Desert Isle Keeper
There don’t seem to be too many people who feel lukewarm about Suzanne Brockmann; either you love her or you hate her. I love her; I think she’s the most consistently entertaining romance author around. That’s not to say that I think her books are flawless. Hot Target is a good example of a Brockmann book that I loved in spite of its flaws.
There is a whole lot going on in this novel. Like the earlier books in the series, it has three basic components: the A plot, a love story with a happy ending; the B plot, a secondary romance; and the C plot (which in this case is very minor), dealing with World War II; all played out against a backdrop of suspense. For me, the main love story was only okay, while the rest of the book is pure dynamite.
Jane Mercedes Chadwick is a filmmaker who had a freak blockbuster success early in her career. She hasn’t had a lot of success since then, though, and hopes to make a big comeback with the film she’s working on, American Hero. The movie is a World War II epic based on a true story, featuring a doomed love story between two (male) soldiers. Jane has been getting threats from a group of weirdos in Idaho who want to stop production of the movie. Her production company hires Troubleshooters, Inc. to protect Jane and the FBI sends agent Jules Cassidy out to investigate.
Enter Jane’s new bodyguard, Cosmo Richter, a Navy SEAL whose reputation as a stone killer precedes him. It’s instant dislike. Jane doesn’t take the threats seriously, and she is irritated at being surrounded by hulking thugs like Cosmo all the time. Cosmo thinks that Jane is an annoying phony. Labeled a has-been at 22, Jane’s way of getting attention (for her projects, of course) is to act like Britney Spears’s extroverted sister. I’m not sure if I buy that; an actor can indulge in exhibitionist behavior and create buzz for a movie, but as a producer, part of Jane’s job is to get people to invest money in her films. I’m not seeing how a tight dress and five-inch heels help her there.
But whatever. Soon Cosmo sees the vulnerable woman behind Jane’s glossy Hollywood façade. Soon Jane sees the sensitive man behind Cosmo’s cold front. They fall in love, and while this storyline is well-written and full of humor and sensuality, I was a tad underwhelmed. Jane is rather shrill, and suffers from the kind of tiresomely impulsive personality that frequently sends her into situations that could get her killed; far too many time spent by other characters urging not to dash off into danger. I liked Cosmo more – he’s a man who has a hard time expressing himself verbally, and I found his slightly-awkward silences endearing. I also thought his familiarity with show tunes was a nice touch, as is his affectionate exasperation with his mother. But increasingly as the book goes on, Cosmo is just too perfect. He’s too compassionate, too flawlessly patriotic and brave. Towards the end of the book, our previously-laconic hero is making page-long speeches about duty and honor, and again, I just wasn’t buying it.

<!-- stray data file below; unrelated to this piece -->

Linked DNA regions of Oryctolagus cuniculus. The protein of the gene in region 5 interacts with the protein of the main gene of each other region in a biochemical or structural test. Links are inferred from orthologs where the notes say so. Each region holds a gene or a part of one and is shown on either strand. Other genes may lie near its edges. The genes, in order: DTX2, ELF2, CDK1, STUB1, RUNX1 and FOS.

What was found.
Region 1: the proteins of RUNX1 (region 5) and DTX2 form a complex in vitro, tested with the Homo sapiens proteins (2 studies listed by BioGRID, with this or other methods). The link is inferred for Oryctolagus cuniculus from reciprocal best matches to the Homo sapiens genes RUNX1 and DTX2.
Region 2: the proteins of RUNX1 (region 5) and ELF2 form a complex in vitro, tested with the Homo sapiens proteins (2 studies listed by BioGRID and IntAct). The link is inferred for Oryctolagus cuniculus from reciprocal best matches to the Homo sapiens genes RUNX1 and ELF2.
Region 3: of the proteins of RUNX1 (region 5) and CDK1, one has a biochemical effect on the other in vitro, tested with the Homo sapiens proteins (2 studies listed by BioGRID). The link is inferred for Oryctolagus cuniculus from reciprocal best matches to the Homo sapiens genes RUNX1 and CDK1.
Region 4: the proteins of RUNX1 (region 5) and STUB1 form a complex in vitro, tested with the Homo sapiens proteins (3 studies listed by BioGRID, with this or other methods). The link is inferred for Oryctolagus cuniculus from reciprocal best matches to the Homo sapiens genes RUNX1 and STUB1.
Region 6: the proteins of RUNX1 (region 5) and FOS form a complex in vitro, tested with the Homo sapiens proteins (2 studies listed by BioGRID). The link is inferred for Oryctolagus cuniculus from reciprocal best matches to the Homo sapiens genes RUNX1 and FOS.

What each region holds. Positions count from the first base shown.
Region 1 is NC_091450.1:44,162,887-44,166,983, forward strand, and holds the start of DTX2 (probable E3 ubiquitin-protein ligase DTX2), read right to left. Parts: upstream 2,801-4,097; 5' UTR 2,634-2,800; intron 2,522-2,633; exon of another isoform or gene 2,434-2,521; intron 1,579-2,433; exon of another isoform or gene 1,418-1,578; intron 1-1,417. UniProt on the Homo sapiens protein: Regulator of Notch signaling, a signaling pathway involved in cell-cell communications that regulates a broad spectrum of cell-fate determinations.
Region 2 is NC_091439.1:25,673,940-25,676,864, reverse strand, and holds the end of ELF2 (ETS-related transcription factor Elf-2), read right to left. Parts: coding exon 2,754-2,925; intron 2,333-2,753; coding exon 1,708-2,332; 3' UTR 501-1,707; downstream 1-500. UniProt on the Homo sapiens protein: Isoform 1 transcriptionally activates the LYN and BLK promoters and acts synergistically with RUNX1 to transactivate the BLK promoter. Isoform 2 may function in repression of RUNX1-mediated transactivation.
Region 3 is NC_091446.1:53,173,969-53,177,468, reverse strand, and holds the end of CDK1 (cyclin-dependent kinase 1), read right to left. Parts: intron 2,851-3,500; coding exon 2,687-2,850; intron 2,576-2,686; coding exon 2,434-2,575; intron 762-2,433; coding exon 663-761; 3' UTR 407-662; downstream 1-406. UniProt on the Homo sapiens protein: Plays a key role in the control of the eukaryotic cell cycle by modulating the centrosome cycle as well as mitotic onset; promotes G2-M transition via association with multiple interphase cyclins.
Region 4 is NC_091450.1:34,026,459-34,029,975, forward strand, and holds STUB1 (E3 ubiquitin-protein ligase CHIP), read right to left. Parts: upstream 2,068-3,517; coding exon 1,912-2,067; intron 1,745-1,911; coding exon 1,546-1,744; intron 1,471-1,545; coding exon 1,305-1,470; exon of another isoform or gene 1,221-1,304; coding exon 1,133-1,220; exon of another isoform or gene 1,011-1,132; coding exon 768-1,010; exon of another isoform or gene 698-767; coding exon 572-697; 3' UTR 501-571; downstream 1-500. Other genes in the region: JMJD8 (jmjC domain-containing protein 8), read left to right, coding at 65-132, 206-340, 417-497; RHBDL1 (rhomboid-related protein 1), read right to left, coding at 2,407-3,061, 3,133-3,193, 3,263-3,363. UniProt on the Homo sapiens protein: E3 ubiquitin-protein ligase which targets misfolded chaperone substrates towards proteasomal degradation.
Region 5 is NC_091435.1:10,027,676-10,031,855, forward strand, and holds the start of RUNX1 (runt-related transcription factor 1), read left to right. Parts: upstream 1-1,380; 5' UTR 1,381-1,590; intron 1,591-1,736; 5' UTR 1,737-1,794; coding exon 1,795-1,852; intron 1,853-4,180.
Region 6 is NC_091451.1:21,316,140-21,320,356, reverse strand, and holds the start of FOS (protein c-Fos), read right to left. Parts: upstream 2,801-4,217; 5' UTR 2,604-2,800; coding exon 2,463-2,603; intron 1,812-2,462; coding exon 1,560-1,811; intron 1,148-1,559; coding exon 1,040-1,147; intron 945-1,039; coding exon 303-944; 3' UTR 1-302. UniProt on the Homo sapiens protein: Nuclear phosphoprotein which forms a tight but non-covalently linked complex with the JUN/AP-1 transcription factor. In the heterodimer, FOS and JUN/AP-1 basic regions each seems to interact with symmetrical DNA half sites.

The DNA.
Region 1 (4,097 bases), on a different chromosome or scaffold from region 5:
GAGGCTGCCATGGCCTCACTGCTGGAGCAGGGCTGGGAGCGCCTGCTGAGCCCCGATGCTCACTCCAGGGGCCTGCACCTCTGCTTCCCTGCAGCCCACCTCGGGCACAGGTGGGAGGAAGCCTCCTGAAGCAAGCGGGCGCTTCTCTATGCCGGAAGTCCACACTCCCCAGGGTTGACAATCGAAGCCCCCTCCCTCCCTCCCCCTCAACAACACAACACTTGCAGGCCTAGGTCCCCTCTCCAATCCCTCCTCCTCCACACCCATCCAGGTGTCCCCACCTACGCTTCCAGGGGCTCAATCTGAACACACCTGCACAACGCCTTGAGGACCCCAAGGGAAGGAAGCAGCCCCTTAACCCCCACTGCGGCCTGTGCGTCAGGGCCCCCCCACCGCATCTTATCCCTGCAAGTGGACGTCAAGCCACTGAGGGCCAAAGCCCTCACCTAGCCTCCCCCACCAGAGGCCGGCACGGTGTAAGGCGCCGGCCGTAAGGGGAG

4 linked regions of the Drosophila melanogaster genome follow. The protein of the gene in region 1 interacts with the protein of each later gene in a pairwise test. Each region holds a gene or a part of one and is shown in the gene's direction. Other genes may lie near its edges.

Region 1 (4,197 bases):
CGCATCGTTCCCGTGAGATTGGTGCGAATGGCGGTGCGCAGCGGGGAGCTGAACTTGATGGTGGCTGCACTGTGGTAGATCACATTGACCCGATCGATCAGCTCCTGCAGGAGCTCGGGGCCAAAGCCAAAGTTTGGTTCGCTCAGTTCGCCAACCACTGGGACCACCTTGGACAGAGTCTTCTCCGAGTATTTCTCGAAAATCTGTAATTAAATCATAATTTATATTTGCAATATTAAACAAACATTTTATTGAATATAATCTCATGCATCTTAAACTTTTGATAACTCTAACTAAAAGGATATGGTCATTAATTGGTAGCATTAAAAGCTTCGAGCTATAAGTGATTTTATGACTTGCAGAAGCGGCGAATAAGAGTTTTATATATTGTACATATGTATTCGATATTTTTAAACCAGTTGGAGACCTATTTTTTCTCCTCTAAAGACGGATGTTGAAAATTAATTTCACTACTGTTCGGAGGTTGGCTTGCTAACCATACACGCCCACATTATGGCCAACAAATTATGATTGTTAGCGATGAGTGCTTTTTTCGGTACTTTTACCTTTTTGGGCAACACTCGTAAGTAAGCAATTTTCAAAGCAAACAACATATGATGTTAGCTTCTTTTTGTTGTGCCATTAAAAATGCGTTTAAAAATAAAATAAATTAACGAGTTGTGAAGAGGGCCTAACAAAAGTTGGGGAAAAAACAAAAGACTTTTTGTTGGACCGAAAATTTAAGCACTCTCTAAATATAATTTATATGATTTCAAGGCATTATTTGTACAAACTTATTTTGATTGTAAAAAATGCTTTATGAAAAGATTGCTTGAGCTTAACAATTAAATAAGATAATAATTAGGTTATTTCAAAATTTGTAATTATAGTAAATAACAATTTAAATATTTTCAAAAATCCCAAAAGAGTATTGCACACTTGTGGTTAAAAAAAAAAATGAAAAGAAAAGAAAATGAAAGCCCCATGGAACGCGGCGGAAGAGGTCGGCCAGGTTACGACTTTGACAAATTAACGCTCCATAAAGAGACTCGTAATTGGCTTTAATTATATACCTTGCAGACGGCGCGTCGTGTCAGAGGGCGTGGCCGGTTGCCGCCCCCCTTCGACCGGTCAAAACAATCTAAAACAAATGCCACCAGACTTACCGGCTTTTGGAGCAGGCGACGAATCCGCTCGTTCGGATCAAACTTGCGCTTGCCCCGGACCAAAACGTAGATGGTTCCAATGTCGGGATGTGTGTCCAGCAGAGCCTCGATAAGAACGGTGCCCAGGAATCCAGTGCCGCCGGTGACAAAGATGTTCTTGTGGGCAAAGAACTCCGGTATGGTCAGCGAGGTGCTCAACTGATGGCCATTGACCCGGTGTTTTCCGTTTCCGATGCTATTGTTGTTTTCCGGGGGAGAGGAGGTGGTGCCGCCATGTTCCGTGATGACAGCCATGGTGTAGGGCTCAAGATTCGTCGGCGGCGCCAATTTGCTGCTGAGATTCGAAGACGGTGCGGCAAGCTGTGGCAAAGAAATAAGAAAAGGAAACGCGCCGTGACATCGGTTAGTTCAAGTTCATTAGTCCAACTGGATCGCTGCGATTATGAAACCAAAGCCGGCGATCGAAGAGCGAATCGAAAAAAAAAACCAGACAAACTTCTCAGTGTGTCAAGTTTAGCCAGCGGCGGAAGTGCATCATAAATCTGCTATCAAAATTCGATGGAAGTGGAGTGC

In fact, the main plotline is completely and totally overshadowed by the secondary one: a complex, bittersweet, and incredibly intense love triangle that sucked me in completely. The protagonists are Jules Cassidy, a witty gay FBI agent, familiar to those who have read previous books in this series; Jules’s former lover, an actor named Adam; and Robin Chadwick, Jane’s brother, who stars in the movie. Jules finds Robin very attractive, but Robin immediately protests that he’s straight. Jules is still painfully in love with Adam, even though they went through an ugly breakup. Robin is a troubled alcoholic and a real dawg with the ladies; he likes Jules and wants to protect him from Adam. Then Adam gets cast as the other lead in the movie, playing Robin’s lover. This situation gets more complicated and more agonizing than I can describe here.
Are you thinking that a romantic storyline between men sounds sort of, well, icky? It isn’t. It’s riveting. I suppose you’ll disagree if you have a fundamental abhorrence to this sort of thing, but that will be your loss. For me, Jules Cassidy is the real hero of this book, far and away outshining the brawny Cosmo Richter. I found many of Jules’ scenes to be achingly romantic. There is an emotional intensity to this plot that wrung me out. My heart was thoroughly involved, and that kind of emotional reaction is what I read romance novels for. I love Jules’ self-deprecating humor, as well as the kindness and courage he shows in dealing with an undeniably painful situation. Those are the qualities Brockmann asks us to judge him by – not his sexual orientation.
If you’re one of those people who just doesn’t like Brockmann, I doubt this book will change your mind. If you’ve never read Brockmann, it’s not a great place to start – lots of secondary characters from previous books pop up, and if I wasn’t familiar with them all I’d have found it confusing. Also, there are readers who avoid novels about filmmaking because they don’t think they portray the industry accurately. I have absolutely no idea whether this book gives an accurate behind-the-scenes glimpse of movie making; nor do I particularly care. It seemed convincing enough to me.
When I read this book again – and I will – I will be skimming Jane and Cosmo. Jane and Cosmo are okay; I did not by any means dislike them, and if this were solely their story I would probably still give it a much-qualified recommendation. But when I reread this book, I’ll be in it for Jules. That plotline gets an A+ from me, and it’s the reason I’m giving this book DIK status.